Issue 066

September 2010

The first-ever renaissance fighter – able to strike, grapple and submit with equally ruthless efficiency

It’s 1995. Ken Shamrock is warming up to fight Dan Severn in the fledgling Ultimate Fighting Championship’s first-ever superfight at UFC 6. Shortly before the fight begins, the producers run an interview with a man introduced as ‘The King of the Streets’, a Brazilian named Marco Ruas who’ll make his North American debut on the next event.  

Here was a new breed of fighter. Sure, he was Latin American, and indeed he’d fought on the streets. But this guy wasn’t skinny like his countryman Royce Gracie. Ruas was large, ripped and possessed the thick, cabled arms and huge hands of a trawlerman. This was someone who’d replaced time in a gi with time in the gym. He was also an expert in vale tudo, the form of no-holds-barred fighting that predated modern MMA.

At UFC 7: The Brawl in Buffalo Ruas ended up decimating three opponents. After surgically removing kickboxer Larry Cureton in the first round with a heel hook, Ruas faced Remco Pardoel, by then a veteran of the UFC and considered one of the most dangerous competitors due to his grappling pedigree. In a back-and-forth fight they exchanged submission attempts and strikes. After 12 sweaty and brutal minutes, Ruas obtained the mount and Remco tapped out, supposedly because of exhaustion, but most likely due to a simple sense of self-preservation. 

The King of the Streets faced Paul Varelans, a behemoth, later that night in the final round of the tournament. Varelans had made quite an impact at the UFC thanks to his mean looks and formidable 6’8” frame. Ruas, having beaten both of his earlier opponents that night via submission, showed his varied skill set by chopping Varelans down with a succession of brutal Muay Thai leg kicks. Varelans could stand no more and crumpled, allowing Ruas to pounce for the TKO victory. 

Ruas had shown that he could strike, wrestle and submit: a combination that was still lacking in most fighters at that time. He had an eponymous fighting style known as Ruas Vale Tudo (that would go on to inspire future UFC contenders Pedro Rizzo and Renato Sobral), but the origins of Ruas’ oeuvre lay in his native Brazil.  

He started with judo at 13 in an academy managed by his father. The gym also offered taekwondo, capoeira, boxing and other martial arts, so the inclination to cross-train came naturally to him at a time when most martial artists stuck rigidly to one discipline. 

Ruas would become involved in the legendary Brazilian jiu-jitsu vs luta livre battles of the ‘80s and early ‘90s but, unlike the now-famous fighters and coaches who fought on the beaches of Rio, Ruas actively trained in each style, something that was heavily frowned upon in both camps. He trained Brazilian jiu-jitsu with legend Oswaldo Alves and luta livre with Hugo Duarte, a nemesis of the Gracie family. Both wanted him to fight under their flag, but he refused to take sides.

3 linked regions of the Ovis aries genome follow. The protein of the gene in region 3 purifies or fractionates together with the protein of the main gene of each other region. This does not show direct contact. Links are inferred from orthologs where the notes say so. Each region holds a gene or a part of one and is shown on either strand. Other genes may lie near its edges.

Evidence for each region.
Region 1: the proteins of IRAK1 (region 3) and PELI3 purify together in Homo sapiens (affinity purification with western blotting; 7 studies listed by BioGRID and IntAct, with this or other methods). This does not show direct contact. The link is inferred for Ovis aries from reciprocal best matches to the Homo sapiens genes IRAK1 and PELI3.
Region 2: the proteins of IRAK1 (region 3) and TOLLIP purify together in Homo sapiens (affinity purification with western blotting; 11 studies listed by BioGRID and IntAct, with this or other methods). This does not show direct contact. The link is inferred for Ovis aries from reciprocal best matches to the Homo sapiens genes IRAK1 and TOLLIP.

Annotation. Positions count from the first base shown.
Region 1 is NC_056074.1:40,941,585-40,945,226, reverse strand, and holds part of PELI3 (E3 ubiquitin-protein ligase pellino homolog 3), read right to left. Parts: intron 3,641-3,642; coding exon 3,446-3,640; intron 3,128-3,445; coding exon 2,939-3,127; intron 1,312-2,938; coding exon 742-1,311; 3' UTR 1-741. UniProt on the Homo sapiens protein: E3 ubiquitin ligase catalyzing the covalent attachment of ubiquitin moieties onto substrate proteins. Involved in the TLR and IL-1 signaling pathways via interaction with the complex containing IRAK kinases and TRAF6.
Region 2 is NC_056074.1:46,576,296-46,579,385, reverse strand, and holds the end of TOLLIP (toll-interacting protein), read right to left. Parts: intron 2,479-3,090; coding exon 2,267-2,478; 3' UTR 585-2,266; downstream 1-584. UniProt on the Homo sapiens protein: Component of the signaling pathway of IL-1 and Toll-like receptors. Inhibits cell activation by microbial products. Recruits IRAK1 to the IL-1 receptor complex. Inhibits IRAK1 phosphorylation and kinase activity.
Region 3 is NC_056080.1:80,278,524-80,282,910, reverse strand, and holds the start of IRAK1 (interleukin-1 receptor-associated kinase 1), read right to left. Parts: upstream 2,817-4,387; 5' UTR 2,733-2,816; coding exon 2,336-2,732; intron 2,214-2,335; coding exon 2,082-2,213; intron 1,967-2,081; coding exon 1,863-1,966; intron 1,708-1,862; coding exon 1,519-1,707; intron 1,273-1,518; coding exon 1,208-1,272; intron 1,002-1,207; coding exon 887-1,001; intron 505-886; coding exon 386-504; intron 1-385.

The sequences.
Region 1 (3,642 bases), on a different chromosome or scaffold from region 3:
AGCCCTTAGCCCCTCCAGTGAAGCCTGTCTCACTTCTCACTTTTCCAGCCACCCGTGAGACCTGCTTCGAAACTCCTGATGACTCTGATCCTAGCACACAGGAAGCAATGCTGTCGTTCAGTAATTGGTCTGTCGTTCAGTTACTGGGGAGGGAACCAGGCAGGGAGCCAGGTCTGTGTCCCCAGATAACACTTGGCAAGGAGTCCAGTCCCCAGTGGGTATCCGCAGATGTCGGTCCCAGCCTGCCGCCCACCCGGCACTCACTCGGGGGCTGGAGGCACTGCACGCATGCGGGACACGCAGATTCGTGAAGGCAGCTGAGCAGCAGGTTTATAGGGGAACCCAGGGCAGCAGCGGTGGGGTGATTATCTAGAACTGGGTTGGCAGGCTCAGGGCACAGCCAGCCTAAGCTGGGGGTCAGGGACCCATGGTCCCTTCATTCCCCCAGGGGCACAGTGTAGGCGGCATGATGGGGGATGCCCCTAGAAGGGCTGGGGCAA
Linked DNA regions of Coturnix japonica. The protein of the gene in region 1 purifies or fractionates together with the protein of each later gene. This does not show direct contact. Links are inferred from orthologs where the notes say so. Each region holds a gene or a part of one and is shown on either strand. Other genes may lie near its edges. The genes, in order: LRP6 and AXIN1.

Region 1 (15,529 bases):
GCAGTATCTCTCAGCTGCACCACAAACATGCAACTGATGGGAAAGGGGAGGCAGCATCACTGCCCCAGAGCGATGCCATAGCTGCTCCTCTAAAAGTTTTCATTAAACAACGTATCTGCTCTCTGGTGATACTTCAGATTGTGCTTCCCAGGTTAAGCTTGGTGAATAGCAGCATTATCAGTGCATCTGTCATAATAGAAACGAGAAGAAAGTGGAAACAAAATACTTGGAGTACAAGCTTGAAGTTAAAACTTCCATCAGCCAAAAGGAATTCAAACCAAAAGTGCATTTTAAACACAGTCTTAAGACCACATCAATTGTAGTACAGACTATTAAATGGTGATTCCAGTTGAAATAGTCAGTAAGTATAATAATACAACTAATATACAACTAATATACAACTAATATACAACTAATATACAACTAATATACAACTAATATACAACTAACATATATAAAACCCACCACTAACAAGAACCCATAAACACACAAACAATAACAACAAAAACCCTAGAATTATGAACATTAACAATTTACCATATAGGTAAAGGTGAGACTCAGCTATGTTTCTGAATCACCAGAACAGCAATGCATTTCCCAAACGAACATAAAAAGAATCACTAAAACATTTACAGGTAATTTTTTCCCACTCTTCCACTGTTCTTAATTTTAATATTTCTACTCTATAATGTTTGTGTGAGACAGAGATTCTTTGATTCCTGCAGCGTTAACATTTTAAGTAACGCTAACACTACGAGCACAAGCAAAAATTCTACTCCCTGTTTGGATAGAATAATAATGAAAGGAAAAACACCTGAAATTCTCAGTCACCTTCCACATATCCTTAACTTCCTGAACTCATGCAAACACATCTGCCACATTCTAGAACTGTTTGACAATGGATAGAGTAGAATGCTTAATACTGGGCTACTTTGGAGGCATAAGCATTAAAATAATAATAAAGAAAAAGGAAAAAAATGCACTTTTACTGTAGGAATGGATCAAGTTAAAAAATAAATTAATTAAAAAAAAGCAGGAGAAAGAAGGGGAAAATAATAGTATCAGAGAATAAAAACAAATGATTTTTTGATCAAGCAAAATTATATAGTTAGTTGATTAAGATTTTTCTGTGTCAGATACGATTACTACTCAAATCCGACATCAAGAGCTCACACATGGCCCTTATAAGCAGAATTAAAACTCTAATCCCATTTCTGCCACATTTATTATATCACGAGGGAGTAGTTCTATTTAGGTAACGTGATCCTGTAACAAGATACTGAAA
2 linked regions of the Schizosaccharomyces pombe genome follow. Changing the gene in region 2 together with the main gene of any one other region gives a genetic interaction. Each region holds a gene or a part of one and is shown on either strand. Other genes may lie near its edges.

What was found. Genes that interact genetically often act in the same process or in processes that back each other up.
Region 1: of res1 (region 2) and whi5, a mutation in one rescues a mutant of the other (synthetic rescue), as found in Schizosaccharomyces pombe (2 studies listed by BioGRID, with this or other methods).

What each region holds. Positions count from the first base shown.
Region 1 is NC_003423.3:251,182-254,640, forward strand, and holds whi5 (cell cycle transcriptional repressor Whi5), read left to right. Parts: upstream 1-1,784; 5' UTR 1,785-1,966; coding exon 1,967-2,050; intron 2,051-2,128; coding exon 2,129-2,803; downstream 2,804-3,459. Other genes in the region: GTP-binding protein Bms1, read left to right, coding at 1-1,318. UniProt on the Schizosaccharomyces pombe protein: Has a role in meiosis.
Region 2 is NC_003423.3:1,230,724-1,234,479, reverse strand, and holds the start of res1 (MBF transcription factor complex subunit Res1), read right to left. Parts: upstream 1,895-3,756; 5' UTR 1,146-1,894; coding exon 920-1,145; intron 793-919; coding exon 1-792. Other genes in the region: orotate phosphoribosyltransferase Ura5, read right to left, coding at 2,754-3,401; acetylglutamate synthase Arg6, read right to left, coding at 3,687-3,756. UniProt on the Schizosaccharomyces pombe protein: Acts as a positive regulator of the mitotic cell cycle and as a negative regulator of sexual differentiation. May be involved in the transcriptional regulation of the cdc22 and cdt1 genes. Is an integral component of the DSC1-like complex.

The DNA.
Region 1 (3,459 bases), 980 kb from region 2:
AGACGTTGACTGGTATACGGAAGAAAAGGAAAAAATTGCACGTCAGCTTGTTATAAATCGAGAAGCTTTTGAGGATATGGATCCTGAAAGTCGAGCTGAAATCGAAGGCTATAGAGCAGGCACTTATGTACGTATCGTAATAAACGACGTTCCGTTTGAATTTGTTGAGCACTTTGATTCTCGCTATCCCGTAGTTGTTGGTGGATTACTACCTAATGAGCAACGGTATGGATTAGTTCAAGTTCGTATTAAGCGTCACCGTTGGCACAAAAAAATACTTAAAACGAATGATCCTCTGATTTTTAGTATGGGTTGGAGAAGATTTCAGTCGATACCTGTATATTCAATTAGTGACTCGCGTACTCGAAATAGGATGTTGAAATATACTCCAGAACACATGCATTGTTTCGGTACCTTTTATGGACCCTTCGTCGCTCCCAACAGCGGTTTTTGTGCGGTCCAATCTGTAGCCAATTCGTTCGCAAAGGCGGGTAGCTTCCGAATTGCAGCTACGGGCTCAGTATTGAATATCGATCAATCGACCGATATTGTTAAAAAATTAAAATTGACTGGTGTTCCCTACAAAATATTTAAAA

“I only wanted to be tougher,” Ruas said. That didn’t stop him from representing himself though, and he built a reputation as a resilient fighter. He even claims the Gracies were afraid of him: “They wanted to fight unknown fighters... they took them to the ground and they won. When they felt the guy was hard to beat and he knew grappling, they avoided him.” 

At UFC: Ultimate Ultimate 1995, Ruas choked out hot prospect Keith Hackney (a man known as ‘The Giant Killer’) in just two minutes, but he lost his next fight to future legend Oleg Taktarov by judges’ decision. He returned to Brazil and made three appearances at the brutal, bare-knuckle tournament World Vale Tudo Championships (WVC). He took out UFC 3 champ Steve Jennum in under two minutes in their first event and again took Taktarov to a decision at their second. On WVC 4, he heel hooked UFC bad boy Patrick Smith in just 44 seconds.  

In 1998 The King of the Streets beat a path to Japan and fought twice in the legendary Pride FC. By the time Ruas was 37 years old, knee problems proved to be his undoing as his career came to a close. He withdrew midway through two bouts, simply unable to fight on: “I couldn’t continue, and my last fight against Maurice Smith, my corner throw in the towel.” Incapable of recreating the performances that

made him famous, he now good humoredly describes himself as an “old guy”. 

Ruas continues to teach his patented Ruas Vale Tudo system from his gym in California. At 49 years of age we won’t see Ruas in the ring again. But the well-rounded skills, athleticism and match-winning low kicks he pioneered in the early days of MMA will be seen for a long time

to come.  



Fights Fernando Pinduka, a Gracie jiu-jitsu fighter, to an epic 20-minute draw 


UFC 7 – Ruas beats three fighters in one night to become the tournament champion 


Fights twice at WVC in Brazil, one win, one draw (against Oleg Taktarov) 


Heel hooks Gary Goodridge at Pride 2 in Japan 


Loses to Maurice Smith at UFC 21 due to a knee injury 


Protégé Pedro Rizzo challenges Randy Couture for the UFC heavyweight title 


After six years out of the ring, returns to face Maurice Smith and suffers a similar knee injury